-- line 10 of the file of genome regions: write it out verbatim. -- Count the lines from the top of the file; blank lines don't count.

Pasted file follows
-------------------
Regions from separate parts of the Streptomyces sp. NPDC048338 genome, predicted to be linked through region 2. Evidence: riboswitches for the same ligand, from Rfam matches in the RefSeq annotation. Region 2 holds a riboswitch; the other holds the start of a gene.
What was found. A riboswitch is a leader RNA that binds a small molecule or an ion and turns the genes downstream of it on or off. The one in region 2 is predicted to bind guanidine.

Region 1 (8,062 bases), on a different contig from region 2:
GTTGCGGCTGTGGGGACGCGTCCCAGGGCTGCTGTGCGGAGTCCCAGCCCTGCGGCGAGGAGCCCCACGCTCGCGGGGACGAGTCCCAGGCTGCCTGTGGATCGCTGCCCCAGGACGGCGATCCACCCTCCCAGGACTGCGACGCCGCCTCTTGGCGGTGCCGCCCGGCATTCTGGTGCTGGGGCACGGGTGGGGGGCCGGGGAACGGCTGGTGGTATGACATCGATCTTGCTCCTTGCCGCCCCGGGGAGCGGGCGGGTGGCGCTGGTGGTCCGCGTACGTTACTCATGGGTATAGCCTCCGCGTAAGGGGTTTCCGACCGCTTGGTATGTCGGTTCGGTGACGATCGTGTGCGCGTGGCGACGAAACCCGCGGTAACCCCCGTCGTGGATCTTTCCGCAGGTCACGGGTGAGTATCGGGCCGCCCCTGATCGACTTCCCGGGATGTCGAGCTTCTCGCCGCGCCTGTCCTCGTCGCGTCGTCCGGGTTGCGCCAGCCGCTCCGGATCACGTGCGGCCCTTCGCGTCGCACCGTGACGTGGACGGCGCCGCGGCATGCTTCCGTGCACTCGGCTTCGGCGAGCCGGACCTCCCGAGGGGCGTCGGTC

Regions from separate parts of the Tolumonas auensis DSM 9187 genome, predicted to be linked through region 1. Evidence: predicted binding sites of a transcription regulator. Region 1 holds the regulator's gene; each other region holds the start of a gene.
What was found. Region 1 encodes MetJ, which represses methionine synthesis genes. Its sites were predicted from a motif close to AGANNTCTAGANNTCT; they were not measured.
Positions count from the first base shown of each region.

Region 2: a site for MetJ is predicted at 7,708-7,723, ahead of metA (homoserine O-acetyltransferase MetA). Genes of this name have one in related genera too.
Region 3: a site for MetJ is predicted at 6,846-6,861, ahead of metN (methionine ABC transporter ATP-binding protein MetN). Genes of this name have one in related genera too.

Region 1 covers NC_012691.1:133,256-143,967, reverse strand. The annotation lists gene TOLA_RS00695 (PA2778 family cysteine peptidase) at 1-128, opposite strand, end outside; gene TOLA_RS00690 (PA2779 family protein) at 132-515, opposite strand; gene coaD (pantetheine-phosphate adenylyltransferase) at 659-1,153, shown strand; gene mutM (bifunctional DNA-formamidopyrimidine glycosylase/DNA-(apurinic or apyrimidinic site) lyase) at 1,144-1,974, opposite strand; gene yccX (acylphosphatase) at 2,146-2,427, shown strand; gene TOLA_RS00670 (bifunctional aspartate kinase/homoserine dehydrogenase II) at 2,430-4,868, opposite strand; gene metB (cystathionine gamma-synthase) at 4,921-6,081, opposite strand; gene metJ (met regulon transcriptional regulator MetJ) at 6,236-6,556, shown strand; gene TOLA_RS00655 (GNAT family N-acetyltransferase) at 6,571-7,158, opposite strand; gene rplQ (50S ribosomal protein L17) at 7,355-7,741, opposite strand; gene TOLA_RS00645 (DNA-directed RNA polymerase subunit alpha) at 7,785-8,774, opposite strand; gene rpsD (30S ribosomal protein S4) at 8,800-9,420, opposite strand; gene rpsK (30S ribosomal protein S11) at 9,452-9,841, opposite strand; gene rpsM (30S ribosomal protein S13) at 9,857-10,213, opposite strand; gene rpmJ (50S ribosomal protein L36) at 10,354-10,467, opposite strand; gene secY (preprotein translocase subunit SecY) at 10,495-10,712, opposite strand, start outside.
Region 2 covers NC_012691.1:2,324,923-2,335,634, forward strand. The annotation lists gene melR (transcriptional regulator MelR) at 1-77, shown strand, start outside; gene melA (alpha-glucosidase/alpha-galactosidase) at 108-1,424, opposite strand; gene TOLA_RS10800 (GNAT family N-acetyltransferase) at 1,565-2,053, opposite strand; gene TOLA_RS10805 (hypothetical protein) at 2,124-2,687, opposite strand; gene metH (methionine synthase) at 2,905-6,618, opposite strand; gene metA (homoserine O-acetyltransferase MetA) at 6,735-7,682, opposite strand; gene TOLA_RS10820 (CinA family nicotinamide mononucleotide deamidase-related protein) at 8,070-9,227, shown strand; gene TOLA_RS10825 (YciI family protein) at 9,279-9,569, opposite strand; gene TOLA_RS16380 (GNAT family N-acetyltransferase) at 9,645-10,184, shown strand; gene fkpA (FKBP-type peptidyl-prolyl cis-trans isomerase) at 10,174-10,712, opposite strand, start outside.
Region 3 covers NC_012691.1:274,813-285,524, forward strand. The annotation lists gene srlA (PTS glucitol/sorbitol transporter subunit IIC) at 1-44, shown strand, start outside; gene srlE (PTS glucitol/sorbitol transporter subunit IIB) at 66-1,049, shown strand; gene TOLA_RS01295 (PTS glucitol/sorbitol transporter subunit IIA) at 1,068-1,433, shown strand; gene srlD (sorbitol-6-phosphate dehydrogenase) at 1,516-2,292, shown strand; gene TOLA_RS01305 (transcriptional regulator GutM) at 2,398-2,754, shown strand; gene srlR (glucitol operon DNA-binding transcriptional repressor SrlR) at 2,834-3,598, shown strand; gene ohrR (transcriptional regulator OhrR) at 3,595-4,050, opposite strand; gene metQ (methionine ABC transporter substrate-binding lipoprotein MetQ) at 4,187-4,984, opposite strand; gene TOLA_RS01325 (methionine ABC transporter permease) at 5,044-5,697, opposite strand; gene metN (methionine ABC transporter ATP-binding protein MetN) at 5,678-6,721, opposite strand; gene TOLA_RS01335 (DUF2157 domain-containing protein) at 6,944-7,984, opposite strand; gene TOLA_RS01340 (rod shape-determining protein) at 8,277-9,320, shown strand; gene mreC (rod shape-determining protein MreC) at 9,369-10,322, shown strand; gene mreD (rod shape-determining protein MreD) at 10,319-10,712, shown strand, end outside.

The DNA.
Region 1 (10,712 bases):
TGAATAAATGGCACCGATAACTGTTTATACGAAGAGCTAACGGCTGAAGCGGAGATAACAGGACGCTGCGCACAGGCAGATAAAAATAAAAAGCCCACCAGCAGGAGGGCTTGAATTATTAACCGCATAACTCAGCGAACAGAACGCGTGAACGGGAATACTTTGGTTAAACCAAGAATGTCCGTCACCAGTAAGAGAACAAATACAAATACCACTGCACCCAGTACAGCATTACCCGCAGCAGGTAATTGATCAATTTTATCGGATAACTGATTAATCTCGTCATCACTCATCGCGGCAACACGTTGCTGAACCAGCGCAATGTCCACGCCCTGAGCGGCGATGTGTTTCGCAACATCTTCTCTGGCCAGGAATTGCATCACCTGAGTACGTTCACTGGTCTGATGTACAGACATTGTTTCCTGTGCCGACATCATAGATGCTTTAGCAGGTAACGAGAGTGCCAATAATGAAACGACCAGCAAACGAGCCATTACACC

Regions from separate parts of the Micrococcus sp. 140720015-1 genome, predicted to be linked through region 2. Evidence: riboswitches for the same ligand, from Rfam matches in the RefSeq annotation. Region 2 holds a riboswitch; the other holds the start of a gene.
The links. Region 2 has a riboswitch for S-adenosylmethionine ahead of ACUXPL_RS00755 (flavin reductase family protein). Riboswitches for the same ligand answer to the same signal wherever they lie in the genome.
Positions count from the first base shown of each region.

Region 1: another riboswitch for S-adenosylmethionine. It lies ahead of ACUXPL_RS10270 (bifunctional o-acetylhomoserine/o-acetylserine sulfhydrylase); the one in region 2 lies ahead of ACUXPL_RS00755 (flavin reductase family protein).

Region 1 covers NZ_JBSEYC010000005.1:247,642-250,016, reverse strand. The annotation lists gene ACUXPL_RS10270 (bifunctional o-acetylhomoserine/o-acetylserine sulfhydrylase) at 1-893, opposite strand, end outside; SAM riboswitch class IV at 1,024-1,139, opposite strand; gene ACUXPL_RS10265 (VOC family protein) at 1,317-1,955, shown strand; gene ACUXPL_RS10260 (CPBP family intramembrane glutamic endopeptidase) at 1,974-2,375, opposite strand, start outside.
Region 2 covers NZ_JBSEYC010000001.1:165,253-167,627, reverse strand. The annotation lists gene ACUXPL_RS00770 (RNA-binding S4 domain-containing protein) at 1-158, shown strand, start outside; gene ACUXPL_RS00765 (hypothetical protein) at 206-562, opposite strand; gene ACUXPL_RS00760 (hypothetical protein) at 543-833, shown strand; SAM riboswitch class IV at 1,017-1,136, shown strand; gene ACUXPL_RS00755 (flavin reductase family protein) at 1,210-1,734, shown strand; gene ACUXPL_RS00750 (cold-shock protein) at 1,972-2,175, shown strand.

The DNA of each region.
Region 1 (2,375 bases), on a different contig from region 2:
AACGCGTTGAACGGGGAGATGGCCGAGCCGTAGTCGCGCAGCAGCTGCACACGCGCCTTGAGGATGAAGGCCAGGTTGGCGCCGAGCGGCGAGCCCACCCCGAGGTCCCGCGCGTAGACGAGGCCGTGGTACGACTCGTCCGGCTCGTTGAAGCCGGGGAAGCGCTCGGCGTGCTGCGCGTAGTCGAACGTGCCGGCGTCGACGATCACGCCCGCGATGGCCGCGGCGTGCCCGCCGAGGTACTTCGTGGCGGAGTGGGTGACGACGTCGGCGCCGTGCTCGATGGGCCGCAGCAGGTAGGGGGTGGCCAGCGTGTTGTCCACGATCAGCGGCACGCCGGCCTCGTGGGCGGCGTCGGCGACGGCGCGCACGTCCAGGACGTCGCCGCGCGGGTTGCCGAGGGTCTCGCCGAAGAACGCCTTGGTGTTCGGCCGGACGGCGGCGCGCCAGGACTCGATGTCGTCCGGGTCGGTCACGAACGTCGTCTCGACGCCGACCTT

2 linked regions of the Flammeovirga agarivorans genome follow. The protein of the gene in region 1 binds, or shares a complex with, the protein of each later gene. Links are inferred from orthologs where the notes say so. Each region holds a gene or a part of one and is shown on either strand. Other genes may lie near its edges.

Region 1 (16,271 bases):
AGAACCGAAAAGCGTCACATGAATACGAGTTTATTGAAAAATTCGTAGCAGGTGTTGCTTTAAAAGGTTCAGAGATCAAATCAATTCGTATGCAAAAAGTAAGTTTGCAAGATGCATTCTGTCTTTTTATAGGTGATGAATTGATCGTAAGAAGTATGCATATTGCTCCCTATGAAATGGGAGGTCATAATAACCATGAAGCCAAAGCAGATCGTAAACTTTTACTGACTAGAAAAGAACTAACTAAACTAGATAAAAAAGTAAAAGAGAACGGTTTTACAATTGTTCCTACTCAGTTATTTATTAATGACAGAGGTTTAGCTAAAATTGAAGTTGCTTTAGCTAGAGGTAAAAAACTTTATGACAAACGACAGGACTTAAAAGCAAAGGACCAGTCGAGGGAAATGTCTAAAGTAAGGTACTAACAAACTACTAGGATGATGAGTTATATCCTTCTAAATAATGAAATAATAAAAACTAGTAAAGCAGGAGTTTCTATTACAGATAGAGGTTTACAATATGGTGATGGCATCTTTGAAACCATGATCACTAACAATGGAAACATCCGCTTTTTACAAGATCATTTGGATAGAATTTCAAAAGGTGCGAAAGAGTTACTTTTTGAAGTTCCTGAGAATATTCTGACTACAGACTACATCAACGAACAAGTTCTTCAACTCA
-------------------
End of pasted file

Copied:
Region 1 covers NC_012691.1:133,256-143,967, reverse strand. The annotation lists gene TOLA_RS00695 (PA2778 family cysteine peptidase) at 1-128, opposite strand, end outside; gene TOLA_RS00690 (PA2779 family protein) at 132-515, opposite strand; gene coaD (pantetheine-phosphate adenylyltransferase) at 659-1,153, shown strand; gene mutM (bifunctional DNA-formamidopyrimidine glycosylase/DNA-(apurinic or apyrimidinic site) lyase) at 1,144-1,974, opposite strand; gene yccX (acylphosphatase) at 2,146-2,427, shown strand; gene TOLA_RS00670 (bifunctional aspartate kinase/homoserine dehydrogenase II) at 2,430-4,868, opposite strand; gene metB (cystathionine gamma-synthase) at 4,921-6,081, opposite strand; gene metJ (met regulon transcriptional regulator MetJ) at 6,236-6,556, shown strand; gene TOLA_RS00655 (GNAT family N-acetyltransferase) at 6,571-7,158, opposite strand; gene rplQ (50S ribosomal protein L17) at 7,355-7,741, opposite strand; gene TOLA_RS00645 (DNA-directed RNA polymerase subunit alpha) at 7,785-8,774, opposite strand; gene rpsD (30S ribosomal protein S4) at 8,800-9,420, opposite strand; gene rpsK (30S ribosomal protein S11) at 9,452-9,841, opposite strand; gene rpsM (30S ribosomal protein S13) at 9,857-10,213, opposite strand; gene rpmJ (50S ribosomal protein L36) at 10,354-10,467, opposite strand; gene secY (preprotein translocase subunit SecY) at 10,495-10,712, opposite strand, start outside.